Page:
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    I've been shooting with the 24mm F2 Ais for years. I had no earthly idea I had such a substandard piece of glass in my bag. I wish I'd known its reputation before I purchased the lens. Odd, though, it always struck me as being quite sharp; but then, I take photographs - MTF charts don't really interest me.:redface:
     
  18. Sean Mac

    Sean Mac Member

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    I had a 24mm F2.8 and apparently they're terrible too.:blink:

    Fortunately I gave it to my nephew. A basic starter kit of FM2n and 24F2.8/50F1.8/85F1.8 lenses.

    It seemed a fine lens to me. I don't have a lot of use for anything shorter than 50mm but sometimes a 24mm is a better choice. At the moment I have a FM2n with 50F1.4/85F1.8.

    The 2:1 ratio seems to work for me. 24/50/85/180 seems a reasonable range. Happily the 180.f2.8 ED is easy to find.
     
  19. MartinCrabtree

    MartinCrabtree Member

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    I have a 24 f2.8 that I use for analogue and DX digital. It's an Ai that's been chipped so usable on every Nikon I own from F to D. One of my favorites that rarely sits on the shelf. Always attached to a body. I'm no professional and the photos it takes are fine for me and make me happy. All I ever ask of gear.
     
  20. benveniste

    benveniste Subscriber

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    At some point around 2001 or 2002, Nikon upgraded the coatings on the 24mm f/2.8D from the older NIC to the current SIC coatings. The optical formula of the 24mm f/2.8D Nikkor dates back to 1977, which makes it the oldest optical design of the current F-mount Nikkors.
     
  21. macfred

    macfred Subscriber

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    I have a Nikkor 24mm f/2.8 AI-S for about 25 years - it's a really useful lens.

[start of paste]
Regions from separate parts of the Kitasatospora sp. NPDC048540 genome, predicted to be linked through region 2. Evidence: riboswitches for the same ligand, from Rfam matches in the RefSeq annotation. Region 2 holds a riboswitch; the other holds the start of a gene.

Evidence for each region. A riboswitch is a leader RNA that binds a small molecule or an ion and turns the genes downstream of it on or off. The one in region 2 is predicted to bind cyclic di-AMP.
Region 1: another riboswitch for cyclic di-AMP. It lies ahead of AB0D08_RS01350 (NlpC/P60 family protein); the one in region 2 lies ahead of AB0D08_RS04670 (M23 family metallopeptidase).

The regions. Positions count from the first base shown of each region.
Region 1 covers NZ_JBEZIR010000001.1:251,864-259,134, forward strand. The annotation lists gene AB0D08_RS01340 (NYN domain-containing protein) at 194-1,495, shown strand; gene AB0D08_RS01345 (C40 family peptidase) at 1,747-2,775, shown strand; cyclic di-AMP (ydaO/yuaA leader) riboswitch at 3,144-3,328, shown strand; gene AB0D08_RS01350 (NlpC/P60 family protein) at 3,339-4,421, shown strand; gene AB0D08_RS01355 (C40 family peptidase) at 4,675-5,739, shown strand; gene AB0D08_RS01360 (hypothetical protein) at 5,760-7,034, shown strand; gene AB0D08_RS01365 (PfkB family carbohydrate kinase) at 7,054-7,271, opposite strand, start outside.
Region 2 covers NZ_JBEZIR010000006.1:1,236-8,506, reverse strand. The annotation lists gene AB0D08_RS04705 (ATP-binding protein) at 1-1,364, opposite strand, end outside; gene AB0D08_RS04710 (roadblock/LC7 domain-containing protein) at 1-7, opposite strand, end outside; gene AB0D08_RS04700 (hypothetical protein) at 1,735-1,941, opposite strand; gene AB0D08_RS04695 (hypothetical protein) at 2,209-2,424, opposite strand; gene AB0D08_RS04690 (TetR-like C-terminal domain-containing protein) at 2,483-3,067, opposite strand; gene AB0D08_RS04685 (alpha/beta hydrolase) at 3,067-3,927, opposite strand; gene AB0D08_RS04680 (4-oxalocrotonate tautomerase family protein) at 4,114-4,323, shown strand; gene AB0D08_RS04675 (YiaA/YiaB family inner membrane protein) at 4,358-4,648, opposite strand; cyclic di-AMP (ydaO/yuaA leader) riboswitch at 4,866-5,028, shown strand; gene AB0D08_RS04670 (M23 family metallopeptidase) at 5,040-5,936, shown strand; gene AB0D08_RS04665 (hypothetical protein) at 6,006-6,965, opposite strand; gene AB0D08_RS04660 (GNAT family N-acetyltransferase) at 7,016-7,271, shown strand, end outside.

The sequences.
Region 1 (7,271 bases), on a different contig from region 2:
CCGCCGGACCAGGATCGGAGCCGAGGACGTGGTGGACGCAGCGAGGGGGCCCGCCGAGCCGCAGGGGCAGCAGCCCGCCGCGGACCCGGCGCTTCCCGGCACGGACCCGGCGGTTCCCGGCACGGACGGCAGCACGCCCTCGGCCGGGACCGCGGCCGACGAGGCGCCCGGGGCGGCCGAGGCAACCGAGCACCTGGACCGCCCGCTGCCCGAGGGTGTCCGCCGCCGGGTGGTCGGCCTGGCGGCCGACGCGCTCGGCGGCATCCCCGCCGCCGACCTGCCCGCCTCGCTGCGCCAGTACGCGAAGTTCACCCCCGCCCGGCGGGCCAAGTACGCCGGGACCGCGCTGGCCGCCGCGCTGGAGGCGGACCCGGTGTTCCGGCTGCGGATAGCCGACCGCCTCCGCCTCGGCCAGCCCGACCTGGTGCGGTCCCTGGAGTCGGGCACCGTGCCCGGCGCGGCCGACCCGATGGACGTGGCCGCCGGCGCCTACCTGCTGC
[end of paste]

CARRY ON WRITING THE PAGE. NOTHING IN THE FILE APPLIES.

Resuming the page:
It was good enough for Galen Rowell - so it is for me : http://www.mountainlight.com/rowell/gr_camera_bag.html

    ... lighter and with less flare than the 24mm ƒ2.0 ...

    Galen once said that a high percentage of his best images could have probably been made with only a 24mm and an 80-200 zoom.
     
  22. Nodda Duma

    Nodda Duma Subscriber

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    You can certainly have a lens sharper at edges than center:

    Focus at the edge using a lens with a significant amount of field curvature.
     
  23. BradleyK

    BradleyK Subscriber

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    +1. On the 80-200 Nikkors. I had the 80-200 F4.5 Ai when I first started out and found the lens to be a first-rate performer. I later donated the lens to my eldest nephew when I got him started in photography (along with a nice black F2A as his "starter camera" lol). I later picked up a used 4.0 AIs copy for a song (also a stellar performer), and have used it quite frequently, even though the lens has been joined by its AF-D 2.8 ED sibling.
     
  24. OldBodyOldSoul

    OldBodyOldSoul Member

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    The 24/2 AI is a great low-light lens. Bad rep it gets comes from the claims that it can't get equally sharp in the center and at the edges at the same time. Personally, I couldn't care less. My lens is all beat up, with loose aperture ring and stiff focus ring, but it does everything it's supposed to and does it really well.
     
  25. mdarnton

    mdarnton Member

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    The 24/2.8 was very early on changed to be the very first commercially-manufactured lens to have a floating element. to help maintain a flat field at all distances. It was one of Nikon's best lenses at the time, and as such, I don't believe they've changed the formula since it was first made, up to now. Any myth about it being inferior in any way is BS.
     
    Last edited by a moderator: Dec 24, 2015
  26. RidingWaves

    RidingWaves Member

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    It has two optical versions. the older one has more 'thick' elements and the newer one has thinner elements, same grouping and element count. I owned multiple copies of all versions and I prefer the first optical version with the NIC coating but all are fine lenses even today.